Acres – Cropland
Massachusetts Agricultural Census 2017
Cropland is one subset of total agricultural land, the most productive subset of our agricultural land. Total cropland acreage decreased in Massachusetts by 30 percent between 1997 and 2017. Cropland declined by 10 percent between 2002 and 2007, and by 14 percent between 2007 and 2012, and increased almost 7 percent between 2012 and 2017. Most Massachusetts counties except Hampshire, Nantucket and Norfolk saw a rebound in total cropland acres between 2012 and 2017 (Figure 3.7). The gains ranged from 3.7 percent in Berkshire County, to an 21.5 percent increase in cropland acres in Middlesex County. Hampshire County saw a 5.9 percent decrese in total cropland, Nantucket County saw a significant 25.6 percent decrease in total cropland, and Norfolk County a 10.3 percent increase in total cropland.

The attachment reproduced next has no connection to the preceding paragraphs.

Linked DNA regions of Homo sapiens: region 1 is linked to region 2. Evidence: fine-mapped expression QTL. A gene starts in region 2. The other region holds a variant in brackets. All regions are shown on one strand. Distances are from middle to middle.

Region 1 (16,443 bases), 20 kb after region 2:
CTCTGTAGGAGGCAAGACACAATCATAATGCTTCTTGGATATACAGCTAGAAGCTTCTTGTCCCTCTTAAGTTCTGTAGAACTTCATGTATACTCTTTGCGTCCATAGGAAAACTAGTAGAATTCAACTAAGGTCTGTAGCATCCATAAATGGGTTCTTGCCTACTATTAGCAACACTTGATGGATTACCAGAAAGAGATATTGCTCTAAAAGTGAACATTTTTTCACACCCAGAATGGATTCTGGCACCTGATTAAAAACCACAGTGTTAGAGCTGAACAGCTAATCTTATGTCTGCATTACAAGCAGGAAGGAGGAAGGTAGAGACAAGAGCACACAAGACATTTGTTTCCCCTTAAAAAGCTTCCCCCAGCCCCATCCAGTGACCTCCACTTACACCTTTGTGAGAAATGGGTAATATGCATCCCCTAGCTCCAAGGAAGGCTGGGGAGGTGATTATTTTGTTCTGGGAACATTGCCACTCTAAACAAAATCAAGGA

Harvested cropland similarly decreased every census year since 1997 until a slight uptick in 2017 (Figure 3.8). Harvested cropland acreage decreased by 23.6 percent between 1997 and 2017, with 3.3 percent between 2002 and 2007, and 11 percent between 2007 and 2012, and 2.8 percent between 2012 and 2017. Five counties increased harvested cropland between 2012 and 2017, ranging from 0.4 percent in Worcester County to 7.6 percent increase in Franklin County (the 119.6 percent in Dukes/ Nantucket Counties is partially attributable to missing observations in 2012) (Figure 3.9). Decreases in harvested cropland between 2012 and 2017 range from 0.08 percent in Plymouth County to 11.6 percent in Hampshire County. Reductions in harvested cropland acres can be attributed to increased population expansion pressures, including development and suburban sprawl, which has been observed throughout the state. As more and more people migrate to coastal counties, harvested cropland acres will likely to diminish. Depressed commodity prices, increased costs of production and the aging farm population all play roles.